This book examines the social consequences of mobile communication in the era of the smartphone and how the smartphone has positively and negatively impacted society.
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Mobile communication has dramatically changed over the past decade with the diffusion of smartphones. Unlike the basic 2G mobile phones, which "merely" facilitated communication between individuals on the move, smartphones allow individuals to communicate, to entertain and inform themselves, to transact, to navigate, to take photos, and countless other things. Mobile communication has thus transformed society by allowing new forms of coordination, communication,
consumption, social interaction, and access to news/entertainment. All of this is regardless of the space in which users are immersed.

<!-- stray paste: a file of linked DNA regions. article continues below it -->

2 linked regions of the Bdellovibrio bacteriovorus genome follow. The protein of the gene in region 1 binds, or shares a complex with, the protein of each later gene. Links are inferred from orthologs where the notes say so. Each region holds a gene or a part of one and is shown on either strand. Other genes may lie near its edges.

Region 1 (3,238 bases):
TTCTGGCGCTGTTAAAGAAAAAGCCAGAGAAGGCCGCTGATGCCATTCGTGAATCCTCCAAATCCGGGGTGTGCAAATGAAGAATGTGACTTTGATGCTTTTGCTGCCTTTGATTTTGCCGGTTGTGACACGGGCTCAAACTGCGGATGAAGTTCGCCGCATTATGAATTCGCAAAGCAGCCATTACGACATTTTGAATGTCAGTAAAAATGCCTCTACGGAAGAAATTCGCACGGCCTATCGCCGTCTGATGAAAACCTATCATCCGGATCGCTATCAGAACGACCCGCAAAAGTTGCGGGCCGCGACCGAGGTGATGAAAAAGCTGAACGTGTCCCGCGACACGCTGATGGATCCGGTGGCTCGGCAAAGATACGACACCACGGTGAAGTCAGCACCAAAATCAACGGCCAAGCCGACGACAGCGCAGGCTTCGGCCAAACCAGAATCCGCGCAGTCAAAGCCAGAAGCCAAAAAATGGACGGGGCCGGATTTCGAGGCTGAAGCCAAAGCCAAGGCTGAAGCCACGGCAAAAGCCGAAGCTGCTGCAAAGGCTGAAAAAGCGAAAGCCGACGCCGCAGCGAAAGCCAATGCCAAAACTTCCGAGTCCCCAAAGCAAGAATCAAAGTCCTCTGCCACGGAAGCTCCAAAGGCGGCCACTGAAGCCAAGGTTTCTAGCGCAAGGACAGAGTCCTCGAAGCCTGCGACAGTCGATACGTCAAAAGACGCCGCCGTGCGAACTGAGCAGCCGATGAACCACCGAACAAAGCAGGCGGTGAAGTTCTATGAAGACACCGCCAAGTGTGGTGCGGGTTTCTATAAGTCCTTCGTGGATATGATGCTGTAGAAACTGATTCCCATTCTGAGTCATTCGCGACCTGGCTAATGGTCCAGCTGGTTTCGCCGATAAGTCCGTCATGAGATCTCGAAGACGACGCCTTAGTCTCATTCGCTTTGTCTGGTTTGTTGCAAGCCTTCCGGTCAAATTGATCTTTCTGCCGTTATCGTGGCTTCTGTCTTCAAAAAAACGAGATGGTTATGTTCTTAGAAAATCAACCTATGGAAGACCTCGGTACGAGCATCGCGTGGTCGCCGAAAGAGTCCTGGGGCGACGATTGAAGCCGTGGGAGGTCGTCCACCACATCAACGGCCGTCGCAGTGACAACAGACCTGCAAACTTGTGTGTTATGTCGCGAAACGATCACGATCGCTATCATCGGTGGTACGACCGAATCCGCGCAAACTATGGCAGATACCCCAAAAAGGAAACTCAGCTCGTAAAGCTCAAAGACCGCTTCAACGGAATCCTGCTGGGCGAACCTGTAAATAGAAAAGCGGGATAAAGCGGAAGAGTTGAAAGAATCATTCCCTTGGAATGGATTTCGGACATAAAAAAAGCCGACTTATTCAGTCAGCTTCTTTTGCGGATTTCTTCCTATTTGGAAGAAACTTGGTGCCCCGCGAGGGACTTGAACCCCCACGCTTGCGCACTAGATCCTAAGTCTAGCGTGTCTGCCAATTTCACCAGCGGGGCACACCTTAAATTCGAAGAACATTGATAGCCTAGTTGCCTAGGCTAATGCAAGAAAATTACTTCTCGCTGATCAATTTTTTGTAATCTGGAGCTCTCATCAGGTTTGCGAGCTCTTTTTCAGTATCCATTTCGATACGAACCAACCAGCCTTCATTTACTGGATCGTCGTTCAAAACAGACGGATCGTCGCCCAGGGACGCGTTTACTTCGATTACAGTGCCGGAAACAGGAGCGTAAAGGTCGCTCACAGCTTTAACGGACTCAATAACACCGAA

Set in the context of the developed and the developing world, The Oxford Handbook of Mobile Communication and Society updates current scholarship surrounding mobile media and communication. The 43 chapters in this handbook examine mobile communication and its evolving impact on individuals, institutions, groups, societies, and businesses. Contributors examine the communal benefits, social consequences, theoretical perspectives, organizational potential, and future consequences of
mobile communication. Topics covered include, among many other things, trends in the Global South, location-based services, and the "appification" of mobile communication and society.